Christian teaching seeks to correlate a wide range of data, and therefore overlaps with companion disciplines (Augustine, The Teacher, LCC VI, pp. 69 ff.). It is something like sociology in that it requires complex data gathering and the interpreting of socially shared symbols and experiences. Sociology has methods, insights, and problems that overlap with those of anthropology, history, economics, and political thought (C. Wright Mills, The Sociological Imagination; cf. Tho. Aq., The Division and Methods of the Sciences, Q5, pp. 3-50). One cannot bracket out a small area of data and say: This is the absolute matter, subject, or text of sociology into which no other discipline can enter. The study of God is like this. It searches for proper balance in an extremely wide range of historical, psychological, moral, and religious input (Clement of Alex., Strom. II, ANF II, pp. 347-79). It is a broad-ranging intellectual exercise, yet a specific discipline with a single center—God’s address through Jesus Christ and through Israel, as that word is made relevant to the whole range of other modes of human knowing, feeling, and acting.
Theology is a joyful intellectual task because the source of its task is the source of profoundest joy (Tho. Aq., ST I-II Q2-5). At the moment at which one feels one’s theological endeavors becoming tedious and heavy, one may have forgotten that the center of the effort is the joy of God’s presence—the ground of true happiness, the end of human despair. The God-inquiry furnishes the mind with its most radical challenge: God. It offers an unparalleled opportunity to think consistently, constructively, and fittingly about the One who gives life: this extraordinary, unduplicable being, God, who ultimately enjoys the penultimate goodness of creatures (Gen. 1:18-31).
Empathic Listening for Consistency
How may we weave our way through the fine distinctions that affirm reason as useful gift, yet with appropriate self-limits in the presence of the holiness and power of God?
Systematic theology is a critical discipline devoted to discovering, clarifying, understanding, defending, and extending the truth that is implied in the experience of the Christian community, the truth of God’s self-disclosure as remembered in Scripture and tradition. Responsible discourse about God addresses the thoughtful, self-critical mind as it seeks clarity in understanding God. This inquiry wants to avoid obscurantism or evasion under the guise of piety, yet take seriously the energies of piety’s own modes of reasoning (Anse1m, Concerning Truth, TFE, pp. 91 ff.; cf. Proslog., preface, pp. 103-5).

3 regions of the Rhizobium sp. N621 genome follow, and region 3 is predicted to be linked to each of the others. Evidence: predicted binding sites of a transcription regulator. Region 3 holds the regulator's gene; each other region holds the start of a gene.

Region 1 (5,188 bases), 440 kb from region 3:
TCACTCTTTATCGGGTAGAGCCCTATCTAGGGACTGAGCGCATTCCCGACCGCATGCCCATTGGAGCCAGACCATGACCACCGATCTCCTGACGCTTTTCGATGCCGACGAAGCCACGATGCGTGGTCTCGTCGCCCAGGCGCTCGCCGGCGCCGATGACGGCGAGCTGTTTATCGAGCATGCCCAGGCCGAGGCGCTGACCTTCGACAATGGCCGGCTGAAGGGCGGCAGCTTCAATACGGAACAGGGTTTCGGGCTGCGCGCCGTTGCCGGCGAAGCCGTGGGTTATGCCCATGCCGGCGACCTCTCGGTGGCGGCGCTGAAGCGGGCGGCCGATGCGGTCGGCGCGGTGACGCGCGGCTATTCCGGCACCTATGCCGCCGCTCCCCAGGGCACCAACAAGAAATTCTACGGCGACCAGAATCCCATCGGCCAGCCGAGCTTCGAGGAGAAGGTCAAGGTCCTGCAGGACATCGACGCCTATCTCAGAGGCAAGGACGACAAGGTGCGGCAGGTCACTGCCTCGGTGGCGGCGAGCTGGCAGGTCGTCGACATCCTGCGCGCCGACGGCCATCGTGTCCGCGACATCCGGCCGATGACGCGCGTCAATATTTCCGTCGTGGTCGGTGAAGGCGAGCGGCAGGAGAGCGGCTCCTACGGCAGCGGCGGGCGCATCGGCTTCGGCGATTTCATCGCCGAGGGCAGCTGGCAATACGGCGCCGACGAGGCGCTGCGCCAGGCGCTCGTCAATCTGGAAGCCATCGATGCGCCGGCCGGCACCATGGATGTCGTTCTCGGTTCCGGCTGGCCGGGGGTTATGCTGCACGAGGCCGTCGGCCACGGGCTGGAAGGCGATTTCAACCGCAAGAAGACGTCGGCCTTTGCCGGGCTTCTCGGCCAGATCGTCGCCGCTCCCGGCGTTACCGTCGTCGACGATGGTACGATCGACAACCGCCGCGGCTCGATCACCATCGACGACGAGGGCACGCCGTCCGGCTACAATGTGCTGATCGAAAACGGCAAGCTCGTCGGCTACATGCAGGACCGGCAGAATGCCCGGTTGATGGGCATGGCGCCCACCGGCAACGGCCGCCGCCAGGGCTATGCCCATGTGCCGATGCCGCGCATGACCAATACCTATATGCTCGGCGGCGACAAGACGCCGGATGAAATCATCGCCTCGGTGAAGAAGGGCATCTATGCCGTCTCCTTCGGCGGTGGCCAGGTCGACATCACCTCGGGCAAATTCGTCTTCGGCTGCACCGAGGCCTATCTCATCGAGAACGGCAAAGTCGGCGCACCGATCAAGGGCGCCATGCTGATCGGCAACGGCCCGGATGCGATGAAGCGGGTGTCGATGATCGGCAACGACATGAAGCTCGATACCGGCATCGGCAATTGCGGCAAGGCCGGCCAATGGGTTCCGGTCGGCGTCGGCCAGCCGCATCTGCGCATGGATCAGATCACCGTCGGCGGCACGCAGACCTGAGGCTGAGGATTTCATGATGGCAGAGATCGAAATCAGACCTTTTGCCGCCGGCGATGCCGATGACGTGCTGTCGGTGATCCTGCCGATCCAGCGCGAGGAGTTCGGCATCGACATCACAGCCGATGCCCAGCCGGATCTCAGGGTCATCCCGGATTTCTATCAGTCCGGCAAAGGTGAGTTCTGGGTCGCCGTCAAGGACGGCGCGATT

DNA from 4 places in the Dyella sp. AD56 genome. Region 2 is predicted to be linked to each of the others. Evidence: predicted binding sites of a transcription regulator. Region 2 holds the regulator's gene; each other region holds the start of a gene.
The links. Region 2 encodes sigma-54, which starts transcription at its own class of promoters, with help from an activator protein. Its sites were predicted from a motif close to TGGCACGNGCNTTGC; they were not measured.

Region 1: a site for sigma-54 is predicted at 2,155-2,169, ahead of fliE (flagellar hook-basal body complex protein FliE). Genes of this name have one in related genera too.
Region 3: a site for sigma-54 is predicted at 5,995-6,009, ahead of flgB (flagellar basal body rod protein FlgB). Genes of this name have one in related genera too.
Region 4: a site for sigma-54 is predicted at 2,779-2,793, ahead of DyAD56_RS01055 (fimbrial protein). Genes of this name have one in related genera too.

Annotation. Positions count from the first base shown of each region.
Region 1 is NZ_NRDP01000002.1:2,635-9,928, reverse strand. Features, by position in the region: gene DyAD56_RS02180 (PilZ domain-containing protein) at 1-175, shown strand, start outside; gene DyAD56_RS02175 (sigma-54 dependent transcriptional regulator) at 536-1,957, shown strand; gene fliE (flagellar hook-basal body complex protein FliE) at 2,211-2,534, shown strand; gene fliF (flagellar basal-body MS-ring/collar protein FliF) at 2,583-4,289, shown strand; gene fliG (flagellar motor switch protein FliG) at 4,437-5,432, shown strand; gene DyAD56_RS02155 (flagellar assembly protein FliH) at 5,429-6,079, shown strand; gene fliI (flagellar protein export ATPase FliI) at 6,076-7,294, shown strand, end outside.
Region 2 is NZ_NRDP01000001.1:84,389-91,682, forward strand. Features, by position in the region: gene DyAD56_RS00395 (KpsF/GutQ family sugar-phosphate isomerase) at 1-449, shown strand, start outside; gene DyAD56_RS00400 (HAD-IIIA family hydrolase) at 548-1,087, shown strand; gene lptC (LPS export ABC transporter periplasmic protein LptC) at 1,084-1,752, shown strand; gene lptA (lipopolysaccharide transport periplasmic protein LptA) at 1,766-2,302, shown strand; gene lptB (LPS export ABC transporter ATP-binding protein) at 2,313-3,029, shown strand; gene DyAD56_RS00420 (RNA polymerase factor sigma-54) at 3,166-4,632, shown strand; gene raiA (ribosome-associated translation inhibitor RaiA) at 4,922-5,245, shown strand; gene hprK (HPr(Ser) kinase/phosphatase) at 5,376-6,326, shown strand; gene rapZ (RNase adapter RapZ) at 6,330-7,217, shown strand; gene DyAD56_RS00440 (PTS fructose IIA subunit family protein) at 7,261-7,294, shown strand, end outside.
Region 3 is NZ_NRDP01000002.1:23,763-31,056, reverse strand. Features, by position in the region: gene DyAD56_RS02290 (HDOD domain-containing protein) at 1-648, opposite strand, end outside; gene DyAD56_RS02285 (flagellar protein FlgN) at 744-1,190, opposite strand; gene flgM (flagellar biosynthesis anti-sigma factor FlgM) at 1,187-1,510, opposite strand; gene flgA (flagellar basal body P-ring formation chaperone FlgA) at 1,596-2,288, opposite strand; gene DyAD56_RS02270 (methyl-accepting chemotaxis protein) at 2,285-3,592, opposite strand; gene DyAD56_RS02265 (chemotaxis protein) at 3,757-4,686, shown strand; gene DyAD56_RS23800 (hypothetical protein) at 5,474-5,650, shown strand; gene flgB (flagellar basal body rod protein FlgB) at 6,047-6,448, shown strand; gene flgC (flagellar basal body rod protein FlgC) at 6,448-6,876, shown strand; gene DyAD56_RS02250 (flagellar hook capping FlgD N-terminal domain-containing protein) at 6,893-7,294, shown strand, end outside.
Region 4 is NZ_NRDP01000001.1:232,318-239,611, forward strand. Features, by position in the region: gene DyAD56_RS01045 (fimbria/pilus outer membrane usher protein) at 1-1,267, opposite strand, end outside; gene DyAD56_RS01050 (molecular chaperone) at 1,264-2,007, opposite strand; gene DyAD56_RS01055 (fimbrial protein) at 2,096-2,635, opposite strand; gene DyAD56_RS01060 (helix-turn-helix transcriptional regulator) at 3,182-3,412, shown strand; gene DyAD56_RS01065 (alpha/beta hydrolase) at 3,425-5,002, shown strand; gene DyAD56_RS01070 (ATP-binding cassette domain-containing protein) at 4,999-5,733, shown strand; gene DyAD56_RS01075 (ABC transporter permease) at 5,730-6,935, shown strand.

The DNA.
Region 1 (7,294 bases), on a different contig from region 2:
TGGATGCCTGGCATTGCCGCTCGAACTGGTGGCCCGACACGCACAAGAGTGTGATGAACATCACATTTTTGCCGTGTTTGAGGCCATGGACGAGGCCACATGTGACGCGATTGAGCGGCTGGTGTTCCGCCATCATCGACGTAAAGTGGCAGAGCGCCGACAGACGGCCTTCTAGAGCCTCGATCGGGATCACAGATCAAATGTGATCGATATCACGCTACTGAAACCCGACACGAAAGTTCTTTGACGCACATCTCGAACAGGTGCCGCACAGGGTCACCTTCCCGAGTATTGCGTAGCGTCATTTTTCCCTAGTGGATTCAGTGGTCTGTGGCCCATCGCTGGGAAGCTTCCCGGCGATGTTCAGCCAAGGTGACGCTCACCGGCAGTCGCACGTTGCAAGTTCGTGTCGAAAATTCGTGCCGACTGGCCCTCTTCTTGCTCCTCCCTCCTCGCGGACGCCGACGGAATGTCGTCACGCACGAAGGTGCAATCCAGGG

Christian theology necessarily requires the rational exercise of thinking, because it is by definition reasoned discourse about God, modestly framed in terms of the immeasurability of its Subject (Gregory Nazianzen, Orat. XXVII, First Theol. Or., NPNF 2 VII, pp. 285-88). Seen from the viewpoint of the university or the encyclopedia, theology is a discipline. As such it requires self-critical reasoning about the word of God delivered through Scripture, liturgy, proclamation, and counsel.
Theology has long been suspected of being slightly too simple and far too difficult, a reputation well-earned on both counts. It is only part of the modern quandary concerning theology that much of the language of Christian confession is delivered through premodern cosmologies, prescientific views of the world (Bultmann, Jesus Christ and Mythology, pp. 5 ff.). The conflict of cosmologies is not as deep as the conflict between faith and unfaith in the hearer. Even when clothed in the latest language and symbols of modernity, Christianity with its “Word made flesh” cannot remain completely nonoffensive (Kierke-gaard, Training in Christianity, pp. 79 ff.). Since classical Christianity is a tradition of exegesis, it has from the second and third centuries faced the awkwardness of having had its eternal Word spoken and echoed through various views of the world—dated understandings and misunderstandings of nature, psychology, and society that in turn differ widely from current conceptions of causality, physics, and reality. Christianity’s problem with what we call modernity is one that Christianity has faced many times before with many other “modernities.” Bultmann wrongly imagined that the gulf between modern and premodern consciousness was larger than other gulfs the traditions of exegesis have managed to bridge (EPT I, II, passim). Our contemporary problems of cross-cultural communication do not pile higher than those faced by Athanasius, Augustine, John of Damascus, Thomas Aquinas, or Luther. Each had to struggle with making archaic language and symbol systems accessible to their own “modern” hearers of the fourth, seventh, thirteenth, or sixteenth centuries (cf. Athanasius, whose Festal Letters were mostly written amid massive persecution; Augustine, whose City of God was written amid the collapse of Rome; Gregory the Great, whose Pastoral Care was written amid continuing attacks upon Rome from both the north and the east; John of Damascus, whose Orthodox Faith was written in the then-new Muslim world, etc.).